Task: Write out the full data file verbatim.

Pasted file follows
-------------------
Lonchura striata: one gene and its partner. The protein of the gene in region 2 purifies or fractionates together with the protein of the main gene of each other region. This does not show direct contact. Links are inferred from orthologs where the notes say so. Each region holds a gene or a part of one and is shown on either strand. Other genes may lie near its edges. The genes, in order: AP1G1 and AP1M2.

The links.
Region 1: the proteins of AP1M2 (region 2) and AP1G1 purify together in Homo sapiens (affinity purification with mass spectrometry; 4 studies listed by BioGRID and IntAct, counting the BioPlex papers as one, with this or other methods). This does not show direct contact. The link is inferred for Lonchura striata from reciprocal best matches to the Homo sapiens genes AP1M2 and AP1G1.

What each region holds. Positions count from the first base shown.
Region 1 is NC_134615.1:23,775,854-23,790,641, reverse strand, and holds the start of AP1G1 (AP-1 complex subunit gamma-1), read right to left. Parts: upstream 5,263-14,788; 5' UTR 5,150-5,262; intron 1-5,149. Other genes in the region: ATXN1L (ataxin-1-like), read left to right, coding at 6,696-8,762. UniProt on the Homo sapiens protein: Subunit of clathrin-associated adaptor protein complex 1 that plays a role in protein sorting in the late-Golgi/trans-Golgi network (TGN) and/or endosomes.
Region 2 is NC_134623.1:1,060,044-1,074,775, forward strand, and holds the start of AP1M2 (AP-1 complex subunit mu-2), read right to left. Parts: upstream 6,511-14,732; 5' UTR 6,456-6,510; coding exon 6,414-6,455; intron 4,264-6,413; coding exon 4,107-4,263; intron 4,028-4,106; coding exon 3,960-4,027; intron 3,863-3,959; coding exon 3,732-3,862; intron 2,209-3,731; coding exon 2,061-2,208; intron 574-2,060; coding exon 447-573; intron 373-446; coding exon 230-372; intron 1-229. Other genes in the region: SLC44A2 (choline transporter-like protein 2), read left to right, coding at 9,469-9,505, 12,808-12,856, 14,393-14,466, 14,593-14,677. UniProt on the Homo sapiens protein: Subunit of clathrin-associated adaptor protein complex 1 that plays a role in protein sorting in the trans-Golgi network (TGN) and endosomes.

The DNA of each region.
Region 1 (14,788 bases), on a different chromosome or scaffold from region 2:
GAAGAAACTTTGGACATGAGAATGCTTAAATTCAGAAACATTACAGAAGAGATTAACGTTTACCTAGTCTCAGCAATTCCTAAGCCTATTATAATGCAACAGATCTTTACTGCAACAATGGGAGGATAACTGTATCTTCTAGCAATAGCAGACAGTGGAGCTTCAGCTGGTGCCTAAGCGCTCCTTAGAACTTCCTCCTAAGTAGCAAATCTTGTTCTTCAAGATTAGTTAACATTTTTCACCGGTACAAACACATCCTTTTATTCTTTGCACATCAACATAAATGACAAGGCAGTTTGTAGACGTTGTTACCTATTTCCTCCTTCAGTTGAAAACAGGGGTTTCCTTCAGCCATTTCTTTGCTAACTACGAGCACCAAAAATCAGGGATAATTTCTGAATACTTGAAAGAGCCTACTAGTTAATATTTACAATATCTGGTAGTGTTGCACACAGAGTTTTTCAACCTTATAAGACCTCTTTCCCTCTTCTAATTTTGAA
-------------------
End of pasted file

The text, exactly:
Lonchura striata: one gene and its partner. The protein of the gene in region 2 purifies or fractionates together with the protein of the main gene of each other region. This does not show direct contact. Links are inferred from orthologs where the notes say so. Each region holds a gene or a part of one and is shown on either strand. Other genes may lie near its edges. The genes, in order: AP1G1 and AP1M2.

The links.
Region 1: the proteins of AP1M2 (region 2) and AP1G1 purify together in Homo sapiens (affinity purification with mass spectrometry; 4 studies listed by BioGRID and IntAct, counting the BioPlex papers as one, with this or other methods). This does not show direct contact. The link is inferred for Lonchura striata from reciprocal best matches to the Homo sapiens genes AP1M2 and AP1G1.

What each region holds. Positions count from the first base shown.
Region 1 is NC_134615.1:23,775,854-23,790,641, reverse strand, and holds the start of AP1G1 (AP-1 complex subunit gamma-1), read right to left. Parts: upstream 5,263-14,788; 5' UTR 5,150-5,262; intron 1-5,149. Other genes in the region: ATXN1L (ataxin-1-like), read left to right, coding at 6,696-8,762. UniProt on the Homo sapiens protein: Subunit of clathrin-associated adaptor protein complex 1 that plays a role in protein sorting in the late-Golgi/trans-Golgi network (TGN) and/or endosomes.
Region 2 is NC_134623.1:1,060,044-1,074,775, forward strand, and holds the start of AP1M2 (AP-1 complex subunit mu-2), read right to left. Parts: upstream 6,511-14,732; 5' UTR 6,456-6,510; coding exon 6,414-6,455; intron 4,264-6,413; coding exon 4,107-4,263; intron 4,028-4,106; coding exon 3,960-4,027; intron 3,863-3,959; coding exon 3,732-3,862; intron 2,209-3,731; coding exon 2,061-2,208; intron 574-2,060; coding exon 447-573; intron 373-446; coding exon 230-372; intron 1-229. Other genes in the region: SLC44A2 (choline transporter-like protein 2), read left to right, coding at 9,469-9,505, 12,808-12,856, 14,393-14,466, 14,593-14,677. UniProt on the Homo sapiens protein: Subunit of clathrin-associated adaptor protein complex 1 that plays a role in protein sorting in the trans-Golgi network (TGN) and endosomes.

The DNA of each region.
Region 1 (14,788 bases), on a different chromosome or scaffold from region 2:
GAAGAAACTTTGGACATGAGAATGCTTAAATTCAGAAACATTACAGAAGAGATTAACGTTTACCTAGTCTCAGCAATTCCTAAGCCTATTATAATGCAACAGATCTTTACTGCAACAATGGGAGGATAACTGTATCTTCTAGCAATAGCAGACAGTGGAGCTTCAGCTGGTGCCTAAGCGCTCCTTAGAACTTCCTCCTAAGTAGCAAATCTTGTTCTTCAAGATTAGTTAACATTTTTCACCGGTACAAACACATCCTTTTATTCTTTGCACATCAACATAAATGACAAGGCAGTTTGTAGACGTTGTTACCTATTTCCTCCTTCAGTTGAAAACAGGGGTTTCCTTCAGCCATTTCTTTGCTAACTACGAGCACCAAAAATCAGGGATAATTTCTGAATACTTGAAAGAGCCTACTAGTTAATATTTACAATATCTGGTAGTGTTGCACACAGAGTTTTTCAACCTTATAAGACCTCTTTCCCTCTTCTAATTTTGAA